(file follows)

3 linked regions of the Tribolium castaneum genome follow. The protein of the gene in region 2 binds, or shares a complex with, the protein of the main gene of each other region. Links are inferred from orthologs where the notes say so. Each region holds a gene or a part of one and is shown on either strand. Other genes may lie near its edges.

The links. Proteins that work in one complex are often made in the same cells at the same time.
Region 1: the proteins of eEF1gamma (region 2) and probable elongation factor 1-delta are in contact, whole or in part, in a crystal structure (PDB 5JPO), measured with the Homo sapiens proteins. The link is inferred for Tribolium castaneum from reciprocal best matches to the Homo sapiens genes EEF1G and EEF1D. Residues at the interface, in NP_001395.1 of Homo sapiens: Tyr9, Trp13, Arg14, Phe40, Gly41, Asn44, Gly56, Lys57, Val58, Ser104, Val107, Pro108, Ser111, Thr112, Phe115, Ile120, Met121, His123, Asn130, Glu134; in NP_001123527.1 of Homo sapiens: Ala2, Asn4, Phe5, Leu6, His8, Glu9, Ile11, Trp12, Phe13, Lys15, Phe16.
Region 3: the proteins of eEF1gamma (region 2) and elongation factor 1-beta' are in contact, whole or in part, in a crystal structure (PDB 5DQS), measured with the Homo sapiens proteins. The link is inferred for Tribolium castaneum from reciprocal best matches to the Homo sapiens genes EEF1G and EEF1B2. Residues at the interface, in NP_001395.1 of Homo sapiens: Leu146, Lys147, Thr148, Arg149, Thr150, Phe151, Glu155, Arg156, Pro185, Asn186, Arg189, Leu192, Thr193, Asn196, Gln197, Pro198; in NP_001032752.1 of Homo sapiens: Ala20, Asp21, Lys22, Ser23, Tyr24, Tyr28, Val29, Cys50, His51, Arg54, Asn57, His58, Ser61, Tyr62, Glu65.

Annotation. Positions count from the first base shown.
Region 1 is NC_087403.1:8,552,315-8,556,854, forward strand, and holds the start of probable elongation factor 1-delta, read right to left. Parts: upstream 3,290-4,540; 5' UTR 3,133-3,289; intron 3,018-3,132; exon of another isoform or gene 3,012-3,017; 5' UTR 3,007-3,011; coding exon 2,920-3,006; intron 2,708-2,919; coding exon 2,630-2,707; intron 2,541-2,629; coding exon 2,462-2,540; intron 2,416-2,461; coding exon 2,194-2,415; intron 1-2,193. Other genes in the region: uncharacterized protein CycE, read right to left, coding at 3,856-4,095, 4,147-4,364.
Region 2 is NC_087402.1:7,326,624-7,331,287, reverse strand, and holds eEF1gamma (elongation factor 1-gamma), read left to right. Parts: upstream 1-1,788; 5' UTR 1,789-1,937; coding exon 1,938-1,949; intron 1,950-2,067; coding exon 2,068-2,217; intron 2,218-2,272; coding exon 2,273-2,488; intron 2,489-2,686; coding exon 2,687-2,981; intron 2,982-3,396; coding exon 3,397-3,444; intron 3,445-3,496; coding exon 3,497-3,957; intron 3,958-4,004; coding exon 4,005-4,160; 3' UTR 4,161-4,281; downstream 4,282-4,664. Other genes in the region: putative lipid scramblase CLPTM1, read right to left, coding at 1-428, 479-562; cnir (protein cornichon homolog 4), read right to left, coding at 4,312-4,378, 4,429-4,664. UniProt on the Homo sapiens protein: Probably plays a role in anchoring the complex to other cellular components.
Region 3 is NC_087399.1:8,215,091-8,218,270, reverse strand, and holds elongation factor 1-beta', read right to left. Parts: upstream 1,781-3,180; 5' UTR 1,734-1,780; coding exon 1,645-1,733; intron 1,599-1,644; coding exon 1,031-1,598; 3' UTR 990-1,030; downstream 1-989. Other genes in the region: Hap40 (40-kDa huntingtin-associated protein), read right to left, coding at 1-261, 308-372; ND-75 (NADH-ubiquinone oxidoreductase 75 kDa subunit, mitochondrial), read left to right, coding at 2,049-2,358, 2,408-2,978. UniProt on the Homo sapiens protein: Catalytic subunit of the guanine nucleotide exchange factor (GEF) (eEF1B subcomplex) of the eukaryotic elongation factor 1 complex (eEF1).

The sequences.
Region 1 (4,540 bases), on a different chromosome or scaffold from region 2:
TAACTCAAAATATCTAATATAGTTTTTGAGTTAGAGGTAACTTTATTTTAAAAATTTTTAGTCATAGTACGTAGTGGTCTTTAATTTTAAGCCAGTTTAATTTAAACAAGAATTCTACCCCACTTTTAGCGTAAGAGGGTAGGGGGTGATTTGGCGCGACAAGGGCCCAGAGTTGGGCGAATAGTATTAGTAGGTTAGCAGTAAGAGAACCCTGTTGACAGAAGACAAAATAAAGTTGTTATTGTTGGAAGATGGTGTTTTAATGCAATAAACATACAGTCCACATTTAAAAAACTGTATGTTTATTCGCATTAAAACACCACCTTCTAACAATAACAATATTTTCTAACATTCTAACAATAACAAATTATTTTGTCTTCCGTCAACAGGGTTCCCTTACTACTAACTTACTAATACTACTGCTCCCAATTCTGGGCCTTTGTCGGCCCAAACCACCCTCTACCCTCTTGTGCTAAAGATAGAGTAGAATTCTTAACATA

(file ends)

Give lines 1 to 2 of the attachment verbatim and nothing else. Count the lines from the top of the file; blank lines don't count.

3 linked regions of the Tribolium castaneum genome follow. The protein of the gene in region 2 binds, or shares a complex with, the protein of the main gene of each other region. Links are inferred from orthologs where the notes say so. Each region holds a gene or a part of one and is shown on either strand. Other genes may lie near its edges.

The links. Proteins that work in one complex are often made in the same cells at the same time.